Mental health charity Mind describes CBT (Cognitive Behavioural Therapy) as: “Cognitive behavioural therapy (CBT) is a type of talking treatment which focuses on how your thoughts, beliefs and attitudes affect your feelings and behaviour and teaches you coping skills for dealing with different problems. It combines cognitive therapy (examining the things you think) and behaviour therapy (examining the things you do).”
The Royal College of Psychiatrists explains CBT as a way of talking about how we think about ourselves, the world, and other people and how what we do affects our thoughts and feelings:
“CBT can help you to change how you think (‘Cognitive’) and what you do (‘Behaviour’). These changes can help you to feel better. Unlike some of the other talking treatments, it focuses on the ‘here and now’ problems and difficulties. Instead of focusing on the causes of your distress or symptoms in the past, it looks for ways to improve your state of mind now.”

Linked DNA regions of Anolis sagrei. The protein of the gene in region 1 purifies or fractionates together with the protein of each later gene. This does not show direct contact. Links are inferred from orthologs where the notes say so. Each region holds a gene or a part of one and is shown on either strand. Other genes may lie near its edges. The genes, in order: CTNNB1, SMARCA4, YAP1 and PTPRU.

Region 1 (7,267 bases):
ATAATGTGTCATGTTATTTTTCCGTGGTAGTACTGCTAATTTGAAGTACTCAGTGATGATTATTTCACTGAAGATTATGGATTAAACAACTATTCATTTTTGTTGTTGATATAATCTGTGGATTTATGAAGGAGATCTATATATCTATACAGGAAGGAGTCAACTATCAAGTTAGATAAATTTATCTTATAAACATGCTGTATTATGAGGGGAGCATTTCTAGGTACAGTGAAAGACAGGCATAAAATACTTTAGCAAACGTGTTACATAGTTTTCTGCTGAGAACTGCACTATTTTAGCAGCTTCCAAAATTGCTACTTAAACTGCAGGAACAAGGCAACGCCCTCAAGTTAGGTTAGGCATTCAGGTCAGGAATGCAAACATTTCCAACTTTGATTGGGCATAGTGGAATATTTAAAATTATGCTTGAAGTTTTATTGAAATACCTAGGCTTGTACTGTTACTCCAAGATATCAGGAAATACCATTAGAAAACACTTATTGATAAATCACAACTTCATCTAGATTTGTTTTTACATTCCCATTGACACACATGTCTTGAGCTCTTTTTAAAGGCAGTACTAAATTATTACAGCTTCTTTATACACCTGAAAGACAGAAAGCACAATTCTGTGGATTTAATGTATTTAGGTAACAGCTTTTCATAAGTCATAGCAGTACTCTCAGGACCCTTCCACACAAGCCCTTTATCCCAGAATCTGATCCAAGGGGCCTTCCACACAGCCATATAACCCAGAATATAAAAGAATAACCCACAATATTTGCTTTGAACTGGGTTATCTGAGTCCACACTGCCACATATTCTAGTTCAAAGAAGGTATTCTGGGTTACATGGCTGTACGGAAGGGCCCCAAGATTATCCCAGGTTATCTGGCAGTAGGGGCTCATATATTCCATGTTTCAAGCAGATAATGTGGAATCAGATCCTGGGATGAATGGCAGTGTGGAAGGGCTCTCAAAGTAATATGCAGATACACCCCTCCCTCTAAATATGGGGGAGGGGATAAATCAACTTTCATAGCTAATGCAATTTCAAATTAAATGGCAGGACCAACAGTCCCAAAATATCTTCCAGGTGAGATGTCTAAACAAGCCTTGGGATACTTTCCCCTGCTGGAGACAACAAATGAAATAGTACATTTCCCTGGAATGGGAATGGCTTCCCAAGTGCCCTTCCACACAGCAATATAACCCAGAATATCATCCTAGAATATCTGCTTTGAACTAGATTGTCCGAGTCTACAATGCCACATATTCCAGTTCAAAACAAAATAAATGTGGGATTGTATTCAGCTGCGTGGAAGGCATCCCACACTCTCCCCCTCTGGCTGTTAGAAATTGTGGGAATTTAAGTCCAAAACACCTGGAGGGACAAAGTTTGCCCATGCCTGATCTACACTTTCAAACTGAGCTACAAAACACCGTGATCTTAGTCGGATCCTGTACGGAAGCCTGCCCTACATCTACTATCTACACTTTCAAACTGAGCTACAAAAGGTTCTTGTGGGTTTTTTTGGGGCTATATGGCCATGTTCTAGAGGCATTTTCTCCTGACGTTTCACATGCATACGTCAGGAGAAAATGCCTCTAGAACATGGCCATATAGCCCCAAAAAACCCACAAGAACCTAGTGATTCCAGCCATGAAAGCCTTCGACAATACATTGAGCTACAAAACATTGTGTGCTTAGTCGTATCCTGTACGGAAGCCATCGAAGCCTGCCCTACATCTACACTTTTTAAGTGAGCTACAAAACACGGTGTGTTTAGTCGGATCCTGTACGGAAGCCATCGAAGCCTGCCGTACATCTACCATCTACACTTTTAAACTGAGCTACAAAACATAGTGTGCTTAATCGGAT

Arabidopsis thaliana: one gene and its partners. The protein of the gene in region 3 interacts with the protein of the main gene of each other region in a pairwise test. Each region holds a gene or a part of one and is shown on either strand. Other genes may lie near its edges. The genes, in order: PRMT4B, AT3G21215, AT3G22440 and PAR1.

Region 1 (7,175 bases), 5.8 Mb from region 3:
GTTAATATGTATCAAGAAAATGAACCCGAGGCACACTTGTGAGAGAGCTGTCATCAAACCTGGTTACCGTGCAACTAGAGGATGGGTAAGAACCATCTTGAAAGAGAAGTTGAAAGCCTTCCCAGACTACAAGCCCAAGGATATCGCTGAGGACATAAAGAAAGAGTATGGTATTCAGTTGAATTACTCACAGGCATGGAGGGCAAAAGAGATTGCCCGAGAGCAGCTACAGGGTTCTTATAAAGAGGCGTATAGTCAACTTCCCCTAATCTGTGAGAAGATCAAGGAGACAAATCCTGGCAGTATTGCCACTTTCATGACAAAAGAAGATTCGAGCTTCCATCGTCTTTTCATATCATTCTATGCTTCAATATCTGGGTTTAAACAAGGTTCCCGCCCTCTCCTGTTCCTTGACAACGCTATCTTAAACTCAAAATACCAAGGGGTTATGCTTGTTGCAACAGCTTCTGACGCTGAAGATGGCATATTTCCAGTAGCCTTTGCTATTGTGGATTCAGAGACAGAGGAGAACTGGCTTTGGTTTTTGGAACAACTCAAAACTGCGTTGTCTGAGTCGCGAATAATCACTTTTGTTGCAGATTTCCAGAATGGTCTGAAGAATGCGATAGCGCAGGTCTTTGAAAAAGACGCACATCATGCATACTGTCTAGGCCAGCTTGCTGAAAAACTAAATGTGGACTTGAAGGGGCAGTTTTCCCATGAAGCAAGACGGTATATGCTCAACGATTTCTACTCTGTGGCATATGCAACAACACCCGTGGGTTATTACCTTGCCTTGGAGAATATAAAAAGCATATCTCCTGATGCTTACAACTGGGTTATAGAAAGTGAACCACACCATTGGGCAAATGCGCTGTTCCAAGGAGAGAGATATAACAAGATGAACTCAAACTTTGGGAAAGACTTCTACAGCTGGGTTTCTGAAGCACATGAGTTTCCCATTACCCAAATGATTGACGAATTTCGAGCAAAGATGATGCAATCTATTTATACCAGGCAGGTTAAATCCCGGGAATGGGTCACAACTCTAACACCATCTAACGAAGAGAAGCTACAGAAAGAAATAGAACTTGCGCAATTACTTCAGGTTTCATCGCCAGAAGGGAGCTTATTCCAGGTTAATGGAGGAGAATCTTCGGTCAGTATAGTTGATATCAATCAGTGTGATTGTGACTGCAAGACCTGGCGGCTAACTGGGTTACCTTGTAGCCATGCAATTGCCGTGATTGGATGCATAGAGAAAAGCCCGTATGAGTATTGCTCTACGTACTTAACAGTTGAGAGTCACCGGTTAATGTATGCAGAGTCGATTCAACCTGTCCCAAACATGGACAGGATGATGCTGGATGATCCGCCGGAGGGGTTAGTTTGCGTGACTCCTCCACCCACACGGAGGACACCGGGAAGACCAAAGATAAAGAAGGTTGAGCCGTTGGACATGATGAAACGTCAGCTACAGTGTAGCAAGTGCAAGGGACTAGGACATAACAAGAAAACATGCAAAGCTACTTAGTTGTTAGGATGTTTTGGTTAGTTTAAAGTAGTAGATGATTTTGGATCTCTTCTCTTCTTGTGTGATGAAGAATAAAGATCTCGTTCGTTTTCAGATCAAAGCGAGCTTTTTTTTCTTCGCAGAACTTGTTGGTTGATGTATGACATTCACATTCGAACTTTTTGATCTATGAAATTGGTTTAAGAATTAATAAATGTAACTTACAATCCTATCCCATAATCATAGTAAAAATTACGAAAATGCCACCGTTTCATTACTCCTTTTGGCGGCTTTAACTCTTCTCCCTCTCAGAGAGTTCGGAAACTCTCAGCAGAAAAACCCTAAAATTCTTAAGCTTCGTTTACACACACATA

Who can benefit from it?
Cognitive Behavioural Therapy can be beneficial for anyone, but especially when addressing anxiety, stress, depression, obsessive-compulsive disorder, bulimia, and post-traumatic stress. CBT sessions can provide patients with effective strategies to help manage symptoms in the short and long-term.
How does CBT work?
It can help to break down problems into smaller parts – making them more manageable and less overwhelming. Weekly or fortnightly sessions with a CBT practitioner can be conducted in a small group or a one-to-one setting, depending on the individual. CBT courses can last from 6 weeks to 6 months. Even a short course can be beneficial when facing difficult times.
Remember, 2020 has been an unusual year and you’re not alone. We offer a friendly, confidential CBT programme at VQ Together through our wellbeing offering. Our lead CBT practitioner (Andrew Copley) and our team can help to support you through your challenges. Contact us for more information and a free 15-minute consultation.